A little-known federal law adds another layer of complexity to the PSIC grant-application process
Imagine for a moment that you are running a race. It is a qualifying heat, so it matters not at all whether you win the race; the only thing that matters is that you beat the time set as the benchmark for moving on to the next phase of the competition. It has been a tough race, but as you come out of the last turn and move into the home stretch you are on pace to beat the qualifying time. Then disaster strikes: 50 yards from the finish line, a hurdle suddenly and quite unexpectedly appears in your lane. You have to figure out how to clear it — while remaining on pace — or all will be lost.
Many public-safety agencies find themselves in an analogous predicament as they vie for a portion of the $1 billion available through the Public Safety Interoperable Communications (PSIC) grant program, as little-known environmental regulations threaten to prevent entities from using their grants during the next 15 months as mandated by Congress.
The PSIC program can trace its roots to the Deficit Reduction Act of 2005, which authorized up to $1 billion for public-safety interoperable communications projects. The money was doled out by the National Information and Telecommunications Administration, a wing of the Department of Commerce. A year later, the Call Home Act of 2006 directed theto disburse the money by Sept. 20, 2007, which it did. Every state — plus the District of Columbia, Puerto Rico and four U.S. territories — received grant money.
A deadline of Sept. 30, 2010, was set for the states and territories to approve the projects that would be eligible for PSIC grant funding and disburse the funds. Three years ago, that seemed like plenty of time. Twenty-one months later, some are concerned that the deadline won't be met, which will be a big problem for public safety because all undisbursed money at that point will go back into the U.S. Treasury.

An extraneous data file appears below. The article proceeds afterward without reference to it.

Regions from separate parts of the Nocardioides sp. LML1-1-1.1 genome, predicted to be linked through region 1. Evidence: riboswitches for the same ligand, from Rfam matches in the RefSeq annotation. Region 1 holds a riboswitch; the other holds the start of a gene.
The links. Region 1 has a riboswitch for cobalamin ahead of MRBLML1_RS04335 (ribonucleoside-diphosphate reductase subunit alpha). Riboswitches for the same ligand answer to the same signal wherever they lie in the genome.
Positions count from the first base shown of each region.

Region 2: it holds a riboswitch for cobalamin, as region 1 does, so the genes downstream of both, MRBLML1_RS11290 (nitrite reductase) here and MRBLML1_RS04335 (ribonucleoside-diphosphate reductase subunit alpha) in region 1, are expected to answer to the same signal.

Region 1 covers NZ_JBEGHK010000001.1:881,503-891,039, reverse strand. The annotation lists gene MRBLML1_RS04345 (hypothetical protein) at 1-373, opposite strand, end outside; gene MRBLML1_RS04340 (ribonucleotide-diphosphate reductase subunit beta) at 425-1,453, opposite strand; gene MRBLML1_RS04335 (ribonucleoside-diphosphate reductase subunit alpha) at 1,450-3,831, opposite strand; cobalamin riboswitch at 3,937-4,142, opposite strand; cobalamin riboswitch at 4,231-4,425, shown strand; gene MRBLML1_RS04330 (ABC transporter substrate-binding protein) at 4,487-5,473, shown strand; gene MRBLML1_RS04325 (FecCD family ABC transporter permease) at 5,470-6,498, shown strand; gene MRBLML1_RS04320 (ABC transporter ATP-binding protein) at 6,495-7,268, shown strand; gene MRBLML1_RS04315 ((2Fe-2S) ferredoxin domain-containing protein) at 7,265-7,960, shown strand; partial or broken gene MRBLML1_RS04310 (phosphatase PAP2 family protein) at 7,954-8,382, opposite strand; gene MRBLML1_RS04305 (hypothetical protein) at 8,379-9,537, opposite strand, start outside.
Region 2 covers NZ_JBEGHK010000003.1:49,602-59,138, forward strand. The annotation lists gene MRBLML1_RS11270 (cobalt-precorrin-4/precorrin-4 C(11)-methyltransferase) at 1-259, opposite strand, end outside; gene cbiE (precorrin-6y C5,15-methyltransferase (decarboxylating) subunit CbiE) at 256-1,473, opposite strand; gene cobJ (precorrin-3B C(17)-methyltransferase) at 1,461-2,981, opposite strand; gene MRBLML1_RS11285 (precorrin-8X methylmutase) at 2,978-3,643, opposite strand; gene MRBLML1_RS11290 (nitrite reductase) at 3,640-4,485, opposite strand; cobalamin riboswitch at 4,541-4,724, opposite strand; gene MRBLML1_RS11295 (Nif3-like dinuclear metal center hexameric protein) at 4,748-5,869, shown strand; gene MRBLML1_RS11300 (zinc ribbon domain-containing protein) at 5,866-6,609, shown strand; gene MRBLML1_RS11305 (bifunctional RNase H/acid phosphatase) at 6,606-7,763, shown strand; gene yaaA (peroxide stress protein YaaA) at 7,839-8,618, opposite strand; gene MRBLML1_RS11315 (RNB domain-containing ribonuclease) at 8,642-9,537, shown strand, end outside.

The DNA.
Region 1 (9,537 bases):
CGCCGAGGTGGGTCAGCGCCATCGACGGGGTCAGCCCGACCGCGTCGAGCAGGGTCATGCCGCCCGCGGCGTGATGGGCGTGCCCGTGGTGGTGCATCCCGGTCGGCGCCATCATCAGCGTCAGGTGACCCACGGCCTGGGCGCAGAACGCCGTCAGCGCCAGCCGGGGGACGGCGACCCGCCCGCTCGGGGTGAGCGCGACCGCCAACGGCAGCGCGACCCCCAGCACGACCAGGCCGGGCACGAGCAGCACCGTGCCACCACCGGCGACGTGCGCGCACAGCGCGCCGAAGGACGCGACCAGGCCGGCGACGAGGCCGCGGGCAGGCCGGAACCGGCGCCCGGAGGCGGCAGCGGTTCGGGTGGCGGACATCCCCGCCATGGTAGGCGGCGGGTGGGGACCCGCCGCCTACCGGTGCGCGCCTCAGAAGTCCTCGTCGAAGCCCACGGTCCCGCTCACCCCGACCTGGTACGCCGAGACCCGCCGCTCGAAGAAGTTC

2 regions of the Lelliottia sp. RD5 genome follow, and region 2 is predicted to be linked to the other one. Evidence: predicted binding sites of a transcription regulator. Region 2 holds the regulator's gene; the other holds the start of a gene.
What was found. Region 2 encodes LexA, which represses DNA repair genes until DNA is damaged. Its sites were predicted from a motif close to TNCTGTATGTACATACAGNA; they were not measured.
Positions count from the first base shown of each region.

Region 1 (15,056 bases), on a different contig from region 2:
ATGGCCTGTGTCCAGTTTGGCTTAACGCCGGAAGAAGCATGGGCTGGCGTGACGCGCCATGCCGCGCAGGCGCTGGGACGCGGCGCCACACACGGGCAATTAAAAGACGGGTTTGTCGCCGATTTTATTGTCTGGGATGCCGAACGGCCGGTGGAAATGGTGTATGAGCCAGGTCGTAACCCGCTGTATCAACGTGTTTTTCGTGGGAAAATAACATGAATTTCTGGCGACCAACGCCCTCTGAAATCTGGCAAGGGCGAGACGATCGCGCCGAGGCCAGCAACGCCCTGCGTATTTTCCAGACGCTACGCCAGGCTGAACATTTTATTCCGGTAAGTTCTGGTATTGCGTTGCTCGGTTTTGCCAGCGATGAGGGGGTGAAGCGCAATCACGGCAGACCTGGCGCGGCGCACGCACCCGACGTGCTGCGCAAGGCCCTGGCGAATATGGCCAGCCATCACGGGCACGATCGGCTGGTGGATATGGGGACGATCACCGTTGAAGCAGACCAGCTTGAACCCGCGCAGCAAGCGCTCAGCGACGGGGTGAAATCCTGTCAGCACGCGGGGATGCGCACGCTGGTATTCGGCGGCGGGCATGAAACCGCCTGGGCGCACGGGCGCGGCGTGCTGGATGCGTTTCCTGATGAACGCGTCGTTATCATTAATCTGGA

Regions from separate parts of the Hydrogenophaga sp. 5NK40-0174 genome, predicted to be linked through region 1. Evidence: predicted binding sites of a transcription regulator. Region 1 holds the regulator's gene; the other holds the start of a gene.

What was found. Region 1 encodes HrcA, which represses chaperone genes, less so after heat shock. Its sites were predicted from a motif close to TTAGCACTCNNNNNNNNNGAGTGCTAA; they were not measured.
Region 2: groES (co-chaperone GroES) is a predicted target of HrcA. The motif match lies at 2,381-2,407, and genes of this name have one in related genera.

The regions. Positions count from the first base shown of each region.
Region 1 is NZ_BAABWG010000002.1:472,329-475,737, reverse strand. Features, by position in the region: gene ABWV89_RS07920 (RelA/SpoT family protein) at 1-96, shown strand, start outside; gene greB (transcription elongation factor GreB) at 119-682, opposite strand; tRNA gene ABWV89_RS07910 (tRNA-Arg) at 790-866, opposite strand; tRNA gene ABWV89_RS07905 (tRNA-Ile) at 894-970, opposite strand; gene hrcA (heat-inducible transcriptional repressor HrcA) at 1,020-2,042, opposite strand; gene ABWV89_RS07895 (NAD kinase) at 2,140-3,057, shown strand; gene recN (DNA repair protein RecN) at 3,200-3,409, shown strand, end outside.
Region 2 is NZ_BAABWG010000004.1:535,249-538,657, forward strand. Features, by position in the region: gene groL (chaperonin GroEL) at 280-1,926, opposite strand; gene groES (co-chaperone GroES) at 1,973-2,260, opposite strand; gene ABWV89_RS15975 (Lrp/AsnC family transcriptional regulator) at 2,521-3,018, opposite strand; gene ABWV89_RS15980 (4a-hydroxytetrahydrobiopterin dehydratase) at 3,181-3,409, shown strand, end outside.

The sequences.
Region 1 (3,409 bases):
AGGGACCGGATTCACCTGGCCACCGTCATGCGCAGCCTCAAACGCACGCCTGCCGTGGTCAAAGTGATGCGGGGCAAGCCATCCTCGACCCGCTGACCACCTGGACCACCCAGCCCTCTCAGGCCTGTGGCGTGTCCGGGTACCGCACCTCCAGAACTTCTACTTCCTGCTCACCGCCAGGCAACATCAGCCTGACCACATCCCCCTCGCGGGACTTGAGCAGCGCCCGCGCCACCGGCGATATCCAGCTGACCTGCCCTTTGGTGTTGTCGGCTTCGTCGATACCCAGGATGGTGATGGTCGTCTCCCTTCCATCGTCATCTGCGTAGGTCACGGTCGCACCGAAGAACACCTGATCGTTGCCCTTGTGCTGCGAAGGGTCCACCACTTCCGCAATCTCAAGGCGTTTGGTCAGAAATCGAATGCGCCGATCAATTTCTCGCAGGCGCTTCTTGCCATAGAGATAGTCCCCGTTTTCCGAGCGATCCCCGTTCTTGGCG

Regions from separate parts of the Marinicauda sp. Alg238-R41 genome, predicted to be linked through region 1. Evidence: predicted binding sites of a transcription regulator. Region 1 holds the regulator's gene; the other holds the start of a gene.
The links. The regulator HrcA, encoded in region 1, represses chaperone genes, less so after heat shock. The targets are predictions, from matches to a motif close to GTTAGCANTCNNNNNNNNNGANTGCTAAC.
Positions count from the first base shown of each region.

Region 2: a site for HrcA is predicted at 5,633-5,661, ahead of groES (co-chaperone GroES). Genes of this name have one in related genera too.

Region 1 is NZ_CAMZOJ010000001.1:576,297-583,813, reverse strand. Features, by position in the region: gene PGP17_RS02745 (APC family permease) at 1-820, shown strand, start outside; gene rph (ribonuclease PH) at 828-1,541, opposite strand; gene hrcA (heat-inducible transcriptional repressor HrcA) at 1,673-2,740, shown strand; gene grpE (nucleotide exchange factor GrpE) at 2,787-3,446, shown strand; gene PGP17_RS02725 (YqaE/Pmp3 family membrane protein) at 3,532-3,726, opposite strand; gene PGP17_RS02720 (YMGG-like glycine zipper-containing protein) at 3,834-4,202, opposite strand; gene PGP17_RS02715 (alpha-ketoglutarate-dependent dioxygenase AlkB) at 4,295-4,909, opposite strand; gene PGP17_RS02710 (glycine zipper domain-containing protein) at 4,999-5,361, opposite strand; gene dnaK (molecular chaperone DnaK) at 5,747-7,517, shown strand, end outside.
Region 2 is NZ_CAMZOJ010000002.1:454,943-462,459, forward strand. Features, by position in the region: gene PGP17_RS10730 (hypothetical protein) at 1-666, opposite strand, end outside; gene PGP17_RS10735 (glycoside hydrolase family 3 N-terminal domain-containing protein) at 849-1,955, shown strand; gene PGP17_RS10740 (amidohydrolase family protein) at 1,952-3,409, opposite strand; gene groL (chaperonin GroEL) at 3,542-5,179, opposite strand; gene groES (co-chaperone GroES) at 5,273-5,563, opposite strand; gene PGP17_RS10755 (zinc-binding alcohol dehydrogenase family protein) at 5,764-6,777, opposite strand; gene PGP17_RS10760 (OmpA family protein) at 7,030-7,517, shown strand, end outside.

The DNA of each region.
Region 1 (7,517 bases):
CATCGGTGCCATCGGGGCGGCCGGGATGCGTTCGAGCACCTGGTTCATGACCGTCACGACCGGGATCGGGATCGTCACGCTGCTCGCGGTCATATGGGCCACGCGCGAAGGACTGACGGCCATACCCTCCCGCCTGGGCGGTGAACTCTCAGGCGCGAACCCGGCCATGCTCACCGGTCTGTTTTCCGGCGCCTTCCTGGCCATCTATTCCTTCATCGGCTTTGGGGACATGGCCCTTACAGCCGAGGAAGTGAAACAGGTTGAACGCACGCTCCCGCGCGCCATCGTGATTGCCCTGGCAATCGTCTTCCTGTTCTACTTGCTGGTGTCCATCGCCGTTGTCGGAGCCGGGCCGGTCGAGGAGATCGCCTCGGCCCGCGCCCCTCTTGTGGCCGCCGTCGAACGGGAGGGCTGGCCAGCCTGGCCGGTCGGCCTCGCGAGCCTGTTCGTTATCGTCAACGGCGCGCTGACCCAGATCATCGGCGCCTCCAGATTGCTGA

"We're running out of time on this project," said Carolyn Dunn, PSIC program manager, who was one of several federal government representatives who offered grant guidance during the National Conference on Emergency Communications held in Chicago in April. "We have to get these projects moving, completed and done."
Legislation recently was introduced by Rep. Joseph Cao (R-La.) to extend the deadline by two years, an action that is endorsed by the Association of Public-Safety Communications Officials ( ). But even though there doesn't appear to be any opposition to the bill, its passage is far from guaranteed, said Yucel Ors, APCO's director of legislative affairs. "Because there are so many other issues on the table right now, [lawmakers'] focus might not be completely on it." (See APCO expresses support for PSIC-delay legislation.)
In the meantime, agencies need to figure out a path to the money — and fast. Perhaps the most important step is to forge a relationship with the state administrative agent, said W. Ross Ashley, the assistant administrator of the Federal Emergency Management Administration's grant programs directorate, who also spoke during the conference. FEMA, a wing of the, worked with NTIA to develop the PSIC grant program.
"This is critical, as most of the money goes to the SAAs," Ashley said. "So, they hold the purse strings and will be able to tell you how to get the money."
Other useful advice came out of the NCEC, which was presented by the DHS' Office of Emergency Communications and attended by about 400 public-safety communications officials from as far away as Guam. For instance, grant applicants should be aware that the program's auditors are becoming "more stringent," said Laura Pettus, PSIC communications program specialist, adding that they will be insisting that 100% of an agency's match contribution — equal to 20% of the grant request — is in place up front.
"You're going to have to be able to point to it, demonstrate that it is allowable and the auditors have to be able to verify it," Pettus said.